In the aftermath of the Pulwama tragedy, as Kashmiris were facing attacks merely for being Kashmiri, the statement — “our fight is for Kashmir, not against the Kashmiris” — from the prime minister was a welcome step. This statement was followed by the national general secretary of the ruling party, Ram Madhav, writing an opinion piece (IE, February 26) claiming “every Kashmiri is ours”. Except, the PM’s statement was too delayed, and Madhav’s article too diversionary.
While the BJP cannot help looking at the problem except through the lens of Pakistan, the issue in the context of which PM Modi spoke, or Madhav wrote, is entirely different: Post the Pulwama attack, Kashmiris living outside their home state have found themselves at the receiving end of public anger.
Terming the regional “narrative” of separatism in the Valley a huge problem for India, Madhav shifts the blame for that on to the “regional satraps”. Blaming the regional leaders, however, is logically incoherent and factually incorrect. It dismisses the efforts and sacrifices of the regional leaders in their fight to keep democracy alive in Kashmir. Also, wasn’t Madhav’s party a partner in the government with one such regional leader till recently?
On the issue of Kashmir having a special status, the BJP’s best defence is denial. An attempt to paint the accession of more than 540 princely states and independent kingdoms with one brush — and one colour — is an over-simplification. An attempt like that completely ignores the fact that not one of those kingdoms or states, other than Kashmir, had a combination of the two compelling factors that could have made it choose Pakistan over India — an overwhelming majority of Muslim population and a border shared with Pakistan. Despite these factors, Kashmir decided to remain with India and that should have made the relationship between India and Kashmir special enough. For those who disagree with this, Article 370 (that guarantees Kashmir an autonomous status) is, in fact, a strong reminder of how special the relationship was and continues to remain.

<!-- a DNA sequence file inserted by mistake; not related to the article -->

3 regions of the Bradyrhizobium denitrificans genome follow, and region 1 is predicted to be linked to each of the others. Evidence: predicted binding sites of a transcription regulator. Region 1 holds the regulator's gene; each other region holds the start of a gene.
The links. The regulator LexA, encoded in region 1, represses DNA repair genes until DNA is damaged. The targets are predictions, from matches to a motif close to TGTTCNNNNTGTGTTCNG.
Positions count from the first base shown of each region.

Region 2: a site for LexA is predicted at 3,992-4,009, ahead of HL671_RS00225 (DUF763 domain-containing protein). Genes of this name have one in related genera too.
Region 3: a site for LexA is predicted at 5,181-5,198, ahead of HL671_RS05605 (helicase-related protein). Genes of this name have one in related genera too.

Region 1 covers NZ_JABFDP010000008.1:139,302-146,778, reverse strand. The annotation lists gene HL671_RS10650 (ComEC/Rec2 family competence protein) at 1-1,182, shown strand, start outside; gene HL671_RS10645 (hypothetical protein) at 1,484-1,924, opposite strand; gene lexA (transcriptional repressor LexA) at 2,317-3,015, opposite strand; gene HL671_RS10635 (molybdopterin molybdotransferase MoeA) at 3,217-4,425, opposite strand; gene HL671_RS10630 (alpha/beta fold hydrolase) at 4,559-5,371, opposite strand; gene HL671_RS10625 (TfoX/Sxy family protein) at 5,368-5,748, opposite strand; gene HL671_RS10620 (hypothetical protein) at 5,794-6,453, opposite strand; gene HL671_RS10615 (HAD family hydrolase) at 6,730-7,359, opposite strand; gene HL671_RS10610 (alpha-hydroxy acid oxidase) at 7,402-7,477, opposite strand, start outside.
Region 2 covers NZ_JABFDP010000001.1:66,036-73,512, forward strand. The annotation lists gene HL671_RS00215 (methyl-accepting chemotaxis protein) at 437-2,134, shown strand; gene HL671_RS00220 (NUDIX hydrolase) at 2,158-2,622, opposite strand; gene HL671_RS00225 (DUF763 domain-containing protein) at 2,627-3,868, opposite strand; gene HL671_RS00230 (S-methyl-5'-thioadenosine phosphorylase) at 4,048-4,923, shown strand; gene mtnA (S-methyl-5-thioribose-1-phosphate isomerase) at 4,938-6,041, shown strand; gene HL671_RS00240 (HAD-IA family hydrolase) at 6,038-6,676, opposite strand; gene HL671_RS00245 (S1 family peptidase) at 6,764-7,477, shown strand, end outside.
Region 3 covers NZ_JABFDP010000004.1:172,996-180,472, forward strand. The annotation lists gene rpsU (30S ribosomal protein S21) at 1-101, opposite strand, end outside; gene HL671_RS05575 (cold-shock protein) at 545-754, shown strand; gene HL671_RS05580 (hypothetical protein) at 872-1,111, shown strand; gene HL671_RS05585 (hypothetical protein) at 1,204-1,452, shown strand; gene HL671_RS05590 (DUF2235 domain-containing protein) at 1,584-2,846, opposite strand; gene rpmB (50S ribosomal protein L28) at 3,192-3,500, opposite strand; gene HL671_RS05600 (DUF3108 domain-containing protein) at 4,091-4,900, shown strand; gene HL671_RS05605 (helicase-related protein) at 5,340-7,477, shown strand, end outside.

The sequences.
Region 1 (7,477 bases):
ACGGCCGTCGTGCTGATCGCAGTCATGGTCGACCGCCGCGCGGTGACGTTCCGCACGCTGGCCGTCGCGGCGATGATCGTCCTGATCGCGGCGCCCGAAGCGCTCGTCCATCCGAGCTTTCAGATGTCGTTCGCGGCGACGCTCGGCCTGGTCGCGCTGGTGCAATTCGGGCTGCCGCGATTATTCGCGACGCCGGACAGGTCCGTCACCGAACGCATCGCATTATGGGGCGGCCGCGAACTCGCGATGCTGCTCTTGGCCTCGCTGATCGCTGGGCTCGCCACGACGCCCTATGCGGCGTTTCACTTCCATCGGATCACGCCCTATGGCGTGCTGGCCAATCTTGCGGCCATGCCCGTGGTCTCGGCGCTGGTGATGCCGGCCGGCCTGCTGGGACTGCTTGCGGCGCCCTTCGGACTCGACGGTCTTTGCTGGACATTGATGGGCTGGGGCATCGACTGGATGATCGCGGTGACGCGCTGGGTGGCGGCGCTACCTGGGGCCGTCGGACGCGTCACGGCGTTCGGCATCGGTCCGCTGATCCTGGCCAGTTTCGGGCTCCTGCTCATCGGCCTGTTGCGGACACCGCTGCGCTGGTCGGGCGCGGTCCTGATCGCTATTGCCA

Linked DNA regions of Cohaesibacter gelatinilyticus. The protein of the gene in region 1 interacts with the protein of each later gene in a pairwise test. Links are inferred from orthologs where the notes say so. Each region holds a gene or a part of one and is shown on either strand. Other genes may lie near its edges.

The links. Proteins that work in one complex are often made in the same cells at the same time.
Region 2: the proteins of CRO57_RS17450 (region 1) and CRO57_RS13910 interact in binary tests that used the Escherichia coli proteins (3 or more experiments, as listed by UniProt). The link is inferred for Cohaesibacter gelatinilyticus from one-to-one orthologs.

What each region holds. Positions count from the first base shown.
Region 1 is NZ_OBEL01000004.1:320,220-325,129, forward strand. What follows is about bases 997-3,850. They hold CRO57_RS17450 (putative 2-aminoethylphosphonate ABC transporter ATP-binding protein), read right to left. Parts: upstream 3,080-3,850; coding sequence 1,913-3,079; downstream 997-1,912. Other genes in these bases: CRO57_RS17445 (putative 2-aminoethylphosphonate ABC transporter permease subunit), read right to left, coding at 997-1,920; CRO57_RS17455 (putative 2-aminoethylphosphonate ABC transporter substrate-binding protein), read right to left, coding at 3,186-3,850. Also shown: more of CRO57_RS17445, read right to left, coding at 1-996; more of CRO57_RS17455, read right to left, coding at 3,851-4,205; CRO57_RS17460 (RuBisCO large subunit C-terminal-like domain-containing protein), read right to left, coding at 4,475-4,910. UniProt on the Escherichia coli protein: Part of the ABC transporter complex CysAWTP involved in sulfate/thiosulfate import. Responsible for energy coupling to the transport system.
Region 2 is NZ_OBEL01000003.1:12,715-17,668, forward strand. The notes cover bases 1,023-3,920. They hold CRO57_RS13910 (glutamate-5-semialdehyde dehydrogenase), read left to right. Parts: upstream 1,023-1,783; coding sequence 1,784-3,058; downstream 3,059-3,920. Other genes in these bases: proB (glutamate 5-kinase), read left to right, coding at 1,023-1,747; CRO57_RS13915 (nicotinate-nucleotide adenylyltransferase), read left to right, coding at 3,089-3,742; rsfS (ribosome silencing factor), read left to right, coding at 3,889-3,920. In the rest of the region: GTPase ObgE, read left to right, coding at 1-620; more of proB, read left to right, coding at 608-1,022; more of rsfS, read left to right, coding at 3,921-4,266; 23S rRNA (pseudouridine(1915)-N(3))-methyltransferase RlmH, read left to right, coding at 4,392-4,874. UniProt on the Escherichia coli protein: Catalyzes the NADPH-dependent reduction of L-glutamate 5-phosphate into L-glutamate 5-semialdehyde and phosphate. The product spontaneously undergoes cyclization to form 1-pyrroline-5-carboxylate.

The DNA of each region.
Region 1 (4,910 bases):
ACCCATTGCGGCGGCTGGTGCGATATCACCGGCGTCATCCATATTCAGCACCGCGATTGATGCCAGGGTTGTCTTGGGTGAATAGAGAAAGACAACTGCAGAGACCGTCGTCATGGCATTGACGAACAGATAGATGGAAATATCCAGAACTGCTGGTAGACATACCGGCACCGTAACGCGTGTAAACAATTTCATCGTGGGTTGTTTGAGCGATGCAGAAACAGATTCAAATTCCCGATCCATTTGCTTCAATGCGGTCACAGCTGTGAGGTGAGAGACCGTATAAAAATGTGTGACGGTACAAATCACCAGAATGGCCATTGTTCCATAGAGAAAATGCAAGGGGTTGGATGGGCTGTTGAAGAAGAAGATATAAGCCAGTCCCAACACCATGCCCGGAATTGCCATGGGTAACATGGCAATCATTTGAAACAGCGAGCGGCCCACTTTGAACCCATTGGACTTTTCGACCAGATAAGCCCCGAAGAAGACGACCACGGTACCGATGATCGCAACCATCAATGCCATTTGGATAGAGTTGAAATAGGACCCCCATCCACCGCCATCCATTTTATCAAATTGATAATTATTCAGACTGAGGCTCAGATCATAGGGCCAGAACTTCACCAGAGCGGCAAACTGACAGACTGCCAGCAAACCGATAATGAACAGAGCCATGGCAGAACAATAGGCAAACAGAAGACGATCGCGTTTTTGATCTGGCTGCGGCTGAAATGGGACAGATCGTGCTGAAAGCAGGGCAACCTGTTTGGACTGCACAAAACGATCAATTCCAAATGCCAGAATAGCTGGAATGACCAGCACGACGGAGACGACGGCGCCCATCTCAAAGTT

Madhav himself goes on to explain that while the Article is in place for Jammu and Ladakh as well, it has not perpetuated any alienation or separatism in these regions. Article 370 has not fuelled any separatism in Jammu either, but the people of Jammu have not supported its abrogation as well: They are well aware that if Article 370 is abrogated, Jammu will be the worst victim of the consequences.
Madhav has rightly, though very technically, said that all that is required for the abrogation of Article 370 is a proclamation by the President, but such a proclamation will first have to be passed in the Parliament. That would be a proclamation for India to alienate its “integral part”.
The alienation among and of Kashmiris is mostly a consequence of India’s military policy towards Kashmir. With draconian laws like AFSPA and the widespread use of pellets, the Indian government is further alienating Kashmiris from India — when the need of the hour is to instil the belief that India belongs to them as well. Kashmiris have come to believe, and rightly so, that if Article 370 is abrogated, two things are bound to happen: One, India will change the state’s demographics and then conduct a plebiscite, which would eventually not represent the best interests of the indigenous people of the state. Two, the rights of Kashmiris over their land will be diluted.
So, an approach based on the belief that in order to abrogate Article 370 all that is needed is a presidential order would further alienate Kashmiris. An approach is needed that makes Kashmiris feel so included and safe with India that the need for a special provision like Article 370 is rendered meaningless. “Kashmiris are ours” could be reflective of a mutual, amicable relationship or that of proprietorial ownership. Madhav has used the language of the first type to make a claim of the second type.
This article first appeared in the March 12, 2019 print edition under the title ‘Amity, not ownership ’